• I have used a film camera for many years, had a terrific camera, lots of lenses and filters. And then it needed to be repaired and was never the same. So we decided to move up to digital and bought what was a good one at the time, not top of the line, SLR kind but very good. It's still a very good camera though I wish I could changes lens or do more with it like I used to. It is good sized so I feel like I've got something in my hand. But it's so nice to be able to take oodles of photographs and choose which ones I actually NEED printed out. I enjoy seeing them just on the monitor or on the TV.
  • I use a point&shoot digital camera (Sony DSC-S700) almost everytime, but I use a film camera (Pentax ME) once in a while
  • I have this old bulky Polaroid camera I still use for instant pictures.
  • Digital for most, now. I use it because I can download and crop the pictures easier (and free). I like film for more "artsy" pix... for no apparent reason.
  • I currently use a digital camera that my best friend gave me for my birthday last year. I like them because you don't have to bother with film and developing, you have your pictures instantly, and you can edit the images yourself. However, they require a computer and special software to do this.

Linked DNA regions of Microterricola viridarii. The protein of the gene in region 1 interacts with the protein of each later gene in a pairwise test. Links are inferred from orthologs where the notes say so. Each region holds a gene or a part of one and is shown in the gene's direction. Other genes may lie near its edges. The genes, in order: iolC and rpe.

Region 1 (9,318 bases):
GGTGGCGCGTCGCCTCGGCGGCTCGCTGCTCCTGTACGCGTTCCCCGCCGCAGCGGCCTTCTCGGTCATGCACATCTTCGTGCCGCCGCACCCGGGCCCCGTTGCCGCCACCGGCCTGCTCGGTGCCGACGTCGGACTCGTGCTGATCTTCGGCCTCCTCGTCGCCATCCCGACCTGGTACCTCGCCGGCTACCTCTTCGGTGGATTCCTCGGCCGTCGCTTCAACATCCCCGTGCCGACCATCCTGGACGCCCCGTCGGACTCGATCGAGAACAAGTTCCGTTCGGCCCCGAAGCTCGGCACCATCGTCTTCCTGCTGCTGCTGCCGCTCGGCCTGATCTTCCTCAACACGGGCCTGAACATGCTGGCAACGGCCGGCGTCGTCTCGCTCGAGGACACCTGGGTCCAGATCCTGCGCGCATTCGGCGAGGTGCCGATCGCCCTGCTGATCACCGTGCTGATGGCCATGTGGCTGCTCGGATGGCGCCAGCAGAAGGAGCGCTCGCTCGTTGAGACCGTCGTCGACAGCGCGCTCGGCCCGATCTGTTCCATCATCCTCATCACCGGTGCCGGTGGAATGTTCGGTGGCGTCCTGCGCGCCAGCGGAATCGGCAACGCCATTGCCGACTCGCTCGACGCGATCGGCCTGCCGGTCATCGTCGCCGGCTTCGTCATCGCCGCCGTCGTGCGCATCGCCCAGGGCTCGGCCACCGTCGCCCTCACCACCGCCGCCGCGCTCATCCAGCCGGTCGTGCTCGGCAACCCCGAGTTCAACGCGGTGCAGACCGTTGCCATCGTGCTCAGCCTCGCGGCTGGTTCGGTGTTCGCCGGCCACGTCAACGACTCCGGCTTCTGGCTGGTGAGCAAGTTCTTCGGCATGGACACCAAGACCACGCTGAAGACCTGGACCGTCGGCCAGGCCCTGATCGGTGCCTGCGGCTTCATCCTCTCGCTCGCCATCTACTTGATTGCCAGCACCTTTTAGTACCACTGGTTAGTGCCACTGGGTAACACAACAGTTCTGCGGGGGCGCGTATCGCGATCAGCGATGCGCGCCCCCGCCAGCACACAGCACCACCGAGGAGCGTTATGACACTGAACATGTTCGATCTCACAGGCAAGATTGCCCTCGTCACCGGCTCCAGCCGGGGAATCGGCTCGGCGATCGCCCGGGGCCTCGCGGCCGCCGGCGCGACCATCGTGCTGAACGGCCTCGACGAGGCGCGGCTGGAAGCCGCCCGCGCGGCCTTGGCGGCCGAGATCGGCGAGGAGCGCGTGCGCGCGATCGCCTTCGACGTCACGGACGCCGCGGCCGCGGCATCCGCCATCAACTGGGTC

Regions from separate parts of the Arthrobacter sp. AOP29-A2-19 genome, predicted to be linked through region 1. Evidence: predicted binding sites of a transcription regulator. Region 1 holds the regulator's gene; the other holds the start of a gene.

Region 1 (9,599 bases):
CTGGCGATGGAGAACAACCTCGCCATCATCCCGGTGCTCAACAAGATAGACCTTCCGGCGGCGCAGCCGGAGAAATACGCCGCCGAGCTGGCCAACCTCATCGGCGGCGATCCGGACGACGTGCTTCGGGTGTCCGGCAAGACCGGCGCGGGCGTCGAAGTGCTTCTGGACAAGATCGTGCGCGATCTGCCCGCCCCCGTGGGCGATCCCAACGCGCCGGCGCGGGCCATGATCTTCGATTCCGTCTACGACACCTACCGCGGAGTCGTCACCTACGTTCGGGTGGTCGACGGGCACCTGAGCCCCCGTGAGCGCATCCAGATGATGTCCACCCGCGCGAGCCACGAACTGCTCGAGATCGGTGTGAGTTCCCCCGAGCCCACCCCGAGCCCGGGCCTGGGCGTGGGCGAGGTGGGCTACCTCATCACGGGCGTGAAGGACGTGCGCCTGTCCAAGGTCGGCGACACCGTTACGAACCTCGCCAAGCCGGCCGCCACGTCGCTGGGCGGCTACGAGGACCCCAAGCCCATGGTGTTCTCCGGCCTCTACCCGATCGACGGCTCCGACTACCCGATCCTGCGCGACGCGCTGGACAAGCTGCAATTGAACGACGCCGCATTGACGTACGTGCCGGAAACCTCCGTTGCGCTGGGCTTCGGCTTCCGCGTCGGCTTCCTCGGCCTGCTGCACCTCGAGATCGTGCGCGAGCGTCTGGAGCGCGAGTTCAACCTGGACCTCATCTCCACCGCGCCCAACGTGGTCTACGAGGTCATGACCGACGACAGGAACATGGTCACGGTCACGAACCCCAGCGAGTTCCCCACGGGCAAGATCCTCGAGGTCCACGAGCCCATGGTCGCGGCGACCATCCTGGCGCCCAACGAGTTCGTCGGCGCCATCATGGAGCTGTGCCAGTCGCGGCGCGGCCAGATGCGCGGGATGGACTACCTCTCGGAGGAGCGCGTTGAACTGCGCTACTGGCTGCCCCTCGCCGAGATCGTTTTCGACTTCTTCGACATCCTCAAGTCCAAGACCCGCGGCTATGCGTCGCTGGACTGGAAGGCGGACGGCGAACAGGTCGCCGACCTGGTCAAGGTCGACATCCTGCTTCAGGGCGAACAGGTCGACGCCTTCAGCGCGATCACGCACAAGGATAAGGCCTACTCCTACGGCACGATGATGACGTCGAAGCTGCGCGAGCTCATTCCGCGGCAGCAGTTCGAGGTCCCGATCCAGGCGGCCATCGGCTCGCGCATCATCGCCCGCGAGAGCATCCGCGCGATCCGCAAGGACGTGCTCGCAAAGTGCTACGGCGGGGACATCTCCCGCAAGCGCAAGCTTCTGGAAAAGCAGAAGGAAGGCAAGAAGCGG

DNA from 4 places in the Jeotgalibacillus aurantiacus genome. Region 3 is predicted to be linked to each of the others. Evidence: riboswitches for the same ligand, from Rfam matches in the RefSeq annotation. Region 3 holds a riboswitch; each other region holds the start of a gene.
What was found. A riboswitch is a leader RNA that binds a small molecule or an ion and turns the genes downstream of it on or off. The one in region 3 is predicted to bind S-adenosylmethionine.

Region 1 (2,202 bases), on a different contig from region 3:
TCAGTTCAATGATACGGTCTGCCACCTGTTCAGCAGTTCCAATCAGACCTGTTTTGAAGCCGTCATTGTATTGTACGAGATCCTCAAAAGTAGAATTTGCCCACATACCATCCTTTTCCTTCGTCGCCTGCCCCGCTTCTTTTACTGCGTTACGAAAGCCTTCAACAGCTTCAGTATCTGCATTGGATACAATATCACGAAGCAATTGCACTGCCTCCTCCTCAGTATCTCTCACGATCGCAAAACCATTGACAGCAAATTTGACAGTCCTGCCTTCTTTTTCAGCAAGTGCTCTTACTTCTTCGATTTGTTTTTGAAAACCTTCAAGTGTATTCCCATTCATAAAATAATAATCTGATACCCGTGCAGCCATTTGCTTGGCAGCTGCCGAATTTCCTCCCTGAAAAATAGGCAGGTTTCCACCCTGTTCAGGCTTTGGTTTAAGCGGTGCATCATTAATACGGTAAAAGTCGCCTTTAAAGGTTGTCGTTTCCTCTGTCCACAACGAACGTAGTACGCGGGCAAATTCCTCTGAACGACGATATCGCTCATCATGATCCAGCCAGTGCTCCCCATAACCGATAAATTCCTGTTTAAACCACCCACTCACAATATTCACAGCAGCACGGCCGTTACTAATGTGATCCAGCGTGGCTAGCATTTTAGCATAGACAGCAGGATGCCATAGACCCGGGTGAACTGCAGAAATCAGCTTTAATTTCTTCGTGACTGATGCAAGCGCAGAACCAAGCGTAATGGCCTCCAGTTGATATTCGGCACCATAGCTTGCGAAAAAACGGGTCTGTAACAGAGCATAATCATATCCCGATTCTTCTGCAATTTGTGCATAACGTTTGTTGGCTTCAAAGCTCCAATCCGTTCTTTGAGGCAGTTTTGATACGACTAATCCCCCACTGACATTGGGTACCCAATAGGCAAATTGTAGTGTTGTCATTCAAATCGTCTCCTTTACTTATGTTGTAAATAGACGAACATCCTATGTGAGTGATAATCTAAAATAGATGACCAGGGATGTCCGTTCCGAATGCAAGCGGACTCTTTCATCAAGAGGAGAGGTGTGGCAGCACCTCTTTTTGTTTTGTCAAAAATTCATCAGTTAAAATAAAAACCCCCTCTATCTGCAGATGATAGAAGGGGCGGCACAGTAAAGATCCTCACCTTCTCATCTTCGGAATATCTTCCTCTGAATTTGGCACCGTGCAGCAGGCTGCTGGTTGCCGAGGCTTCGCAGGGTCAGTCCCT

• Digital. Can take better quality pictures. =D No developing..and can have tons of pictures on them. FUn stuff. ~+~
  • Digital....so i can erase the bad ones.
  • I switched to digital a couple years ago.. I like digital beter because i would always forget to get my film developed and then lose track of it and find my film years later after it had gone bad.. another thing i like is the ability to erase the pictures i don't like and the ability to put it directly onto my computer.. developing and scanning is such a time consuming process so cutting out the middle men really appealed to me..
  • Digital, because it is 100% more convenient...and the one I have at the office is just great. A Sony Mavica FD-91 that works with floppy disks. It has a 14X zoom that takes excellent pictures.
  • I still have my Minolta 700si but haven't shot a roll of film in a couple of years. I do think that the digital cameras are at the same sensitivity of film. Even with a less than top of the line camera, there are plenty of photo editing programs which can help enhance the print. I know the photo purists will say this is cheating. I would ask them how is that different than doing editing work in a dark room. On my three deployments to the middle east, I've shot over 300 rolls of film. It's cost prohibitive now that I'm married and digital cameras allow you do delete images that shouldn't see the light of day.